ORLANDO — In March 2009, Tony Bennett was the head coach at Washington State, where he had taken over for his father. Chris Mack was an assistant at Xavier, his alma mater in his home town of Cincinnati. But because the University of Virginia fired Dave Leitao and because John Calipari moved from Memphis to Kentucky — and not Memphis to Arizona — their lives changed.
This is relevant because, as everyone in college basketball knows, the Indiana job is vacant. And maybe — or maybe not — that means the UCLA job will come open. Either way, Washington needs a coach, as does Illinois. (Which of those jobs is better, anyway?) LSU and Cal, Drake and Duquesne — heck, even Qunnipiac, for that matter. The openings span from north to south and coast to coast. They’re all connected.
We have reached the if-this-then-that portion of the college basketball schedule, and in some ways it provides more intrigue than even the NCAA tournament. Eight springs ago, the opening at Virginia provided Bennett the chance to move cross-country and try his pack-line defense against the ACC. Calipari’s move to Lexington left Arizona searching for a permanent replacement for the retired Lute Olsen and the interim Kevin O’Neill, and when Mack’s boss Sean Miller departed for Tucson, Mack got his shot at the head job at Xavier.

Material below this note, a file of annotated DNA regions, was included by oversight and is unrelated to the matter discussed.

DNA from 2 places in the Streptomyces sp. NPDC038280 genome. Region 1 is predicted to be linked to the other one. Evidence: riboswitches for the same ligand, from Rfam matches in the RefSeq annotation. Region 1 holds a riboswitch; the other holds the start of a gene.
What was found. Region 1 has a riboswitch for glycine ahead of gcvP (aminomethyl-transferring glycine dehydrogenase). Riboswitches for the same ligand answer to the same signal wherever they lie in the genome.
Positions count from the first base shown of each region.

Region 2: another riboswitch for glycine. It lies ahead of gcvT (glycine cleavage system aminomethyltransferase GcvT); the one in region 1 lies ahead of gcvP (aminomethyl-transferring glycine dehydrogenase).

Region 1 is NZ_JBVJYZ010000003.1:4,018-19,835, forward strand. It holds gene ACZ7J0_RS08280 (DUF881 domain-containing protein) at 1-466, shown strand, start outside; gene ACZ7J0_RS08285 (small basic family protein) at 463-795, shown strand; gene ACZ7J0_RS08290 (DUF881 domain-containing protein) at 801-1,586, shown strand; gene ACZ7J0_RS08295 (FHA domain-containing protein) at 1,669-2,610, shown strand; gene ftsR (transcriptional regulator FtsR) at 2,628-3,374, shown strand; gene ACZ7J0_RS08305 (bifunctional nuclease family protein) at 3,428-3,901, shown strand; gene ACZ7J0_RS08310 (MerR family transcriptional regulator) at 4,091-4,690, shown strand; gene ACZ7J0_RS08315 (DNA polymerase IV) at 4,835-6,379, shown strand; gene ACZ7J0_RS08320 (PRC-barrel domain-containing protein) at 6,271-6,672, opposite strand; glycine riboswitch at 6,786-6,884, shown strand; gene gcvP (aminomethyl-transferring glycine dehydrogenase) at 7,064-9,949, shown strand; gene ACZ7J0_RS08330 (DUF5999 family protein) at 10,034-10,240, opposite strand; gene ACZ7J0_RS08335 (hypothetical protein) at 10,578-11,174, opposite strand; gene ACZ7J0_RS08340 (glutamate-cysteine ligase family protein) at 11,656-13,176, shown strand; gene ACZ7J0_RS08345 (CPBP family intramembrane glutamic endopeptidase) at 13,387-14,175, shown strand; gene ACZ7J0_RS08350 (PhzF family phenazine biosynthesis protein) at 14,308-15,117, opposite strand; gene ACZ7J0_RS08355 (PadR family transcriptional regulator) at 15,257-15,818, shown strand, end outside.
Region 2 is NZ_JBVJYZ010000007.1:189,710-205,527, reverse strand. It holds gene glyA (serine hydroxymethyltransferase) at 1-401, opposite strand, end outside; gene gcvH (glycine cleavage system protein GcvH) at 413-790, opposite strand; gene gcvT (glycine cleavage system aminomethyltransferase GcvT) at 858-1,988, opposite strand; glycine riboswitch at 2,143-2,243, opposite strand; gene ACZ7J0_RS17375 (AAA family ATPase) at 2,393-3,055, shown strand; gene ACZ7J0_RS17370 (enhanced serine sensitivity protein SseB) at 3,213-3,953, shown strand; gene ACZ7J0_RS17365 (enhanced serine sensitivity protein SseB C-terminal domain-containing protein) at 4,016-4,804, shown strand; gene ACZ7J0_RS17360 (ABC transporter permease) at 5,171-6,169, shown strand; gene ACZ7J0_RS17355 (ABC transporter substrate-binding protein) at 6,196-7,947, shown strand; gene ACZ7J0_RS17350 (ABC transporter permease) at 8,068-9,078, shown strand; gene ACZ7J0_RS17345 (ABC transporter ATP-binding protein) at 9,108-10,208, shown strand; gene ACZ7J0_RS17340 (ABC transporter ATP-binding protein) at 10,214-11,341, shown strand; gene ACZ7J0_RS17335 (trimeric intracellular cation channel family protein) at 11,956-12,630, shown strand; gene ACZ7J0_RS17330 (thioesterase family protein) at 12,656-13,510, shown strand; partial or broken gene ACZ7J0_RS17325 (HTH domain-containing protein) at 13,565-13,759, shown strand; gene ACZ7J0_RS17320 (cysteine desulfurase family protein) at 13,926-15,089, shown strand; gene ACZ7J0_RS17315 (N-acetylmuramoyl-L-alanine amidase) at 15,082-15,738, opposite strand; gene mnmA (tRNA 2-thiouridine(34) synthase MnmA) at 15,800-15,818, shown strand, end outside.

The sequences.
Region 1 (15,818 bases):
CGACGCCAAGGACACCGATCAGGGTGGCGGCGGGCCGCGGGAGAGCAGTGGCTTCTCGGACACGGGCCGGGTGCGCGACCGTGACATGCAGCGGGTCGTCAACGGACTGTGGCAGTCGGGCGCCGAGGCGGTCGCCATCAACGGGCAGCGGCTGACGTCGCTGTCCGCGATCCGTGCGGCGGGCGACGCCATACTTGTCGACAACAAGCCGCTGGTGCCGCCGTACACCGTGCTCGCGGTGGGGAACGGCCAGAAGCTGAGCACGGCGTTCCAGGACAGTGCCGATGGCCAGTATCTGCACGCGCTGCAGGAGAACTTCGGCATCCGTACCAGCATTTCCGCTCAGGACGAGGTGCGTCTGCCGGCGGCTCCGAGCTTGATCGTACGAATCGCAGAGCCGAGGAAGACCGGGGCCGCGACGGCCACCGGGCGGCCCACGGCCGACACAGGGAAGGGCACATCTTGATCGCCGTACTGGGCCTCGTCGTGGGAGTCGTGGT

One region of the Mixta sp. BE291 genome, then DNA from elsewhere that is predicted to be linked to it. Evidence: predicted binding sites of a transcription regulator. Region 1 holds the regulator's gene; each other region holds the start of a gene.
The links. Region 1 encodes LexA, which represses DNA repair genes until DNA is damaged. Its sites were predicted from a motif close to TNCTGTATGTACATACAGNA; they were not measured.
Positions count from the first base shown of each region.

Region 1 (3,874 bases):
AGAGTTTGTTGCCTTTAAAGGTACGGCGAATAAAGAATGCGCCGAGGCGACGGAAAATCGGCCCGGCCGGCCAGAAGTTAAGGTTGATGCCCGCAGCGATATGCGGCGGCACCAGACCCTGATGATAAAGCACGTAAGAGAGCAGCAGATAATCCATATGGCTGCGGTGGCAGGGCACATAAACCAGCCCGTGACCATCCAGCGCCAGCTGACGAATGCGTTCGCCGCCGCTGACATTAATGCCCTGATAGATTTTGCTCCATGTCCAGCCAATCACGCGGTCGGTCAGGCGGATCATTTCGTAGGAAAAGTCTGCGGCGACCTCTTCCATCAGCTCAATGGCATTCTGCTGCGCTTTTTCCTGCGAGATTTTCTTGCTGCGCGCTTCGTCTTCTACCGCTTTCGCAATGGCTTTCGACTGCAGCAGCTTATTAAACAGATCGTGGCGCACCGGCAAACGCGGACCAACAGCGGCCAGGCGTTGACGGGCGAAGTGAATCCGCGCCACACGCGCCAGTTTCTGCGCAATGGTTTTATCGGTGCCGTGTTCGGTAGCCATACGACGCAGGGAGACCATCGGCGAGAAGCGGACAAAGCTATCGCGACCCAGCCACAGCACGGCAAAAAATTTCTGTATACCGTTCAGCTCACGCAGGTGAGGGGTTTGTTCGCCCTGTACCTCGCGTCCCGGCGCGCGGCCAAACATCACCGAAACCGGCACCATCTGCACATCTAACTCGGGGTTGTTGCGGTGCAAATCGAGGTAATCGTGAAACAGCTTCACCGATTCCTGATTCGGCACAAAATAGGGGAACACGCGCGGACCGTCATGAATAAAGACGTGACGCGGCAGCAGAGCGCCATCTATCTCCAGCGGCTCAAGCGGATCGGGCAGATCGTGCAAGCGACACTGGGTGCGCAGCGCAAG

“Sometimes,” Bennett said Friday, “you’re the flavor of the month.”
Who the flavor of the month is at the moment is unclear. But there is no murkiness about the following three facts: Indiana fired Tom Crean roughly 60 seconds after the NCAA tournament tipped off Thursday. One of the premier jobs in the entire sport is now open. And, as Mack said, “Coaches talk all the time.”
So they talk about who might be a candidate in Bloomington. (Psssst. Bennett?) They talk about what job might open up because of that. “That’s probably going on with a dozen guys in our industry right now,” Florida Coach Mike White said.
The most prominent of those dozen guys: Steve Alford, the Indiana grad who is the coach at UCLA. That’s at the top of the food chain. But every single coach knows that every single job trickles down to a level the public might not realize.
In 2000, when Bill Guthridge retired from North Carolina and Roy Williams decided to stay at Kansas and Matt Doherty moved from Notre Dame to North Carolina and Mike Brey left Delaware for Notre Dame and Duke assistant David Henderson became the head coach at Delaware, it created an opening on the Duke staff, which was filled by Seton Hall assistant Chris Collins. (Short version: Retirement at North Carolina leads to vacancy on Seton Hall staff.)
Three years later, when Williams flip-flopped on his original decision and left Lawrence for Chapel Hill, Bill Self went from Illinois to Kansas, Bruce Weber went from Southern Illinois to Illinois, and Matt Painter moved from his assistant’s job on Weber’s staff to the head chair. (Cliff notes: Roy Williams’s move creates opening for Salukis assistant.)
Fans fill out brackets. Coaches fill out jobs.